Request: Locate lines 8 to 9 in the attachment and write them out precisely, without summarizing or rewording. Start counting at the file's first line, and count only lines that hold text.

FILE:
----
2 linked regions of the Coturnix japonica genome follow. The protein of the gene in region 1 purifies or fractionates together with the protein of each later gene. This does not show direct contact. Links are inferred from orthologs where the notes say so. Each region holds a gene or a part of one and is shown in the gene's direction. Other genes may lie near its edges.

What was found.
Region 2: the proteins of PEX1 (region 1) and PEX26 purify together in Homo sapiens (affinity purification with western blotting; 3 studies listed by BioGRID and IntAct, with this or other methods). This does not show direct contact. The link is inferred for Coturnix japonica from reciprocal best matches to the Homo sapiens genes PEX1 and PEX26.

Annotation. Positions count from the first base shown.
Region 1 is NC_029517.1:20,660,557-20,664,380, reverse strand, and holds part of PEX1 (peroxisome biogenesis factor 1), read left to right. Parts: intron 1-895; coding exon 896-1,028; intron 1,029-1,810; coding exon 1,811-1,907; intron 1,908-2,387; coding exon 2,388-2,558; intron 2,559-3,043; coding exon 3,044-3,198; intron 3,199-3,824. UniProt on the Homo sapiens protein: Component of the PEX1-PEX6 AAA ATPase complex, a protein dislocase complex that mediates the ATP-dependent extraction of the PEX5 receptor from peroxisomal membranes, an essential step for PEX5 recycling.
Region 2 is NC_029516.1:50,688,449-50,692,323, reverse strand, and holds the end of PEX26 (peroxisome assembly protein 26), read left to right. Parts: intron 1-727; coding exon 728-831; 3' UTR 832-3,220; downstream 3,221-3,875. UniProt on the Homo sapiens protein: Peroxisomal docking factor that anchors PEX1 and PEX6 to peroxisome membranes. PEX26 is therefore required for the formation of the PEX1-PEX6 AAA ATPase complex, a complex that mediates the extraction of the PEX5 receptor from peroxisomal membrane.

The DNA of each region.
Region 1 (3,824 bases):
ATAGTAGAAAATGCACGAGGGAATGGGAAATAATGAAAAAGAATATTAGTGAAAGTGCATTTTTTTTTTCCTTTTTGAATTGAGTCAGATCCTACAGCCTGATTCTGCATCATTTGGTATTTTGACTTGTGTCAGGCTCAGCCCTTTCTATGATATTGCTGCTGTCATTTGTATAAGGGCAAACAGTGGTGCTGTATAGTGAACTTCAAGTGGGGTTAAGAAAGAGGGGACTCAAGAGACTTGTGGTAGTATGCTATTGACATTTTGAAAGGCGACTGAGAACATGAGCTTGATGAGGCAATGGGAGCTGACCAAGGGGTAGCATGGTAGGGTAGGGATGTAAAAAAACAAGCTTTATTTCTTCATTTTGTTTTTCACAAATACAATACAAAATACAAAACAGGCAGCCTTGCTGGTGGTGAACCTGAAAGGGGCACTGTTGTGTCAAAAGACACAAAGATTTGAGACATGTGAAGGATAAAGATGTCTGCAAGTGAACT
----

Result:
Region 1 (3,824 bases):
ATAGTAGAAAATGCACGAGGGAATGGGAAATAATGAAAAAGAATATTAGTGAAAGTGCATTTTTTTTTTCCTTTTTGAATTGAGTCAGATCCTACAGCCTGATTCTGCATCATTTGGTATTTTGACTTGTGTCAGGCTCAGCCCTTTCTATGATATTGCTGCTGTCATTTGTATAAGGGCAAACAGTGGTGCTGTATAGTGAACTTCAAGTGGGGTTAAGAAAGAGGGGACTCAAGAGACTTGTGGTAGTATGCTATTGACATTTTGAAAGGCGACTGAGAACATGAGCTTGATGAGGCAATGGGAGCTGACCAAGGGGTAGCATGGTAGGGTAGGGATGTAAAAAAACAAGCTTTATTTCTTCATTTTGTTTTTCACAAATACAATACAAAATACAAAACAGGCAGCCTTGCTGGTGGTGAACCTGAAAGGGGCACTGTTGTGTCAAAAGACACAAAGATTTGAGACATGTGAAGGATAAAGATGTCTGCAAGTGAACT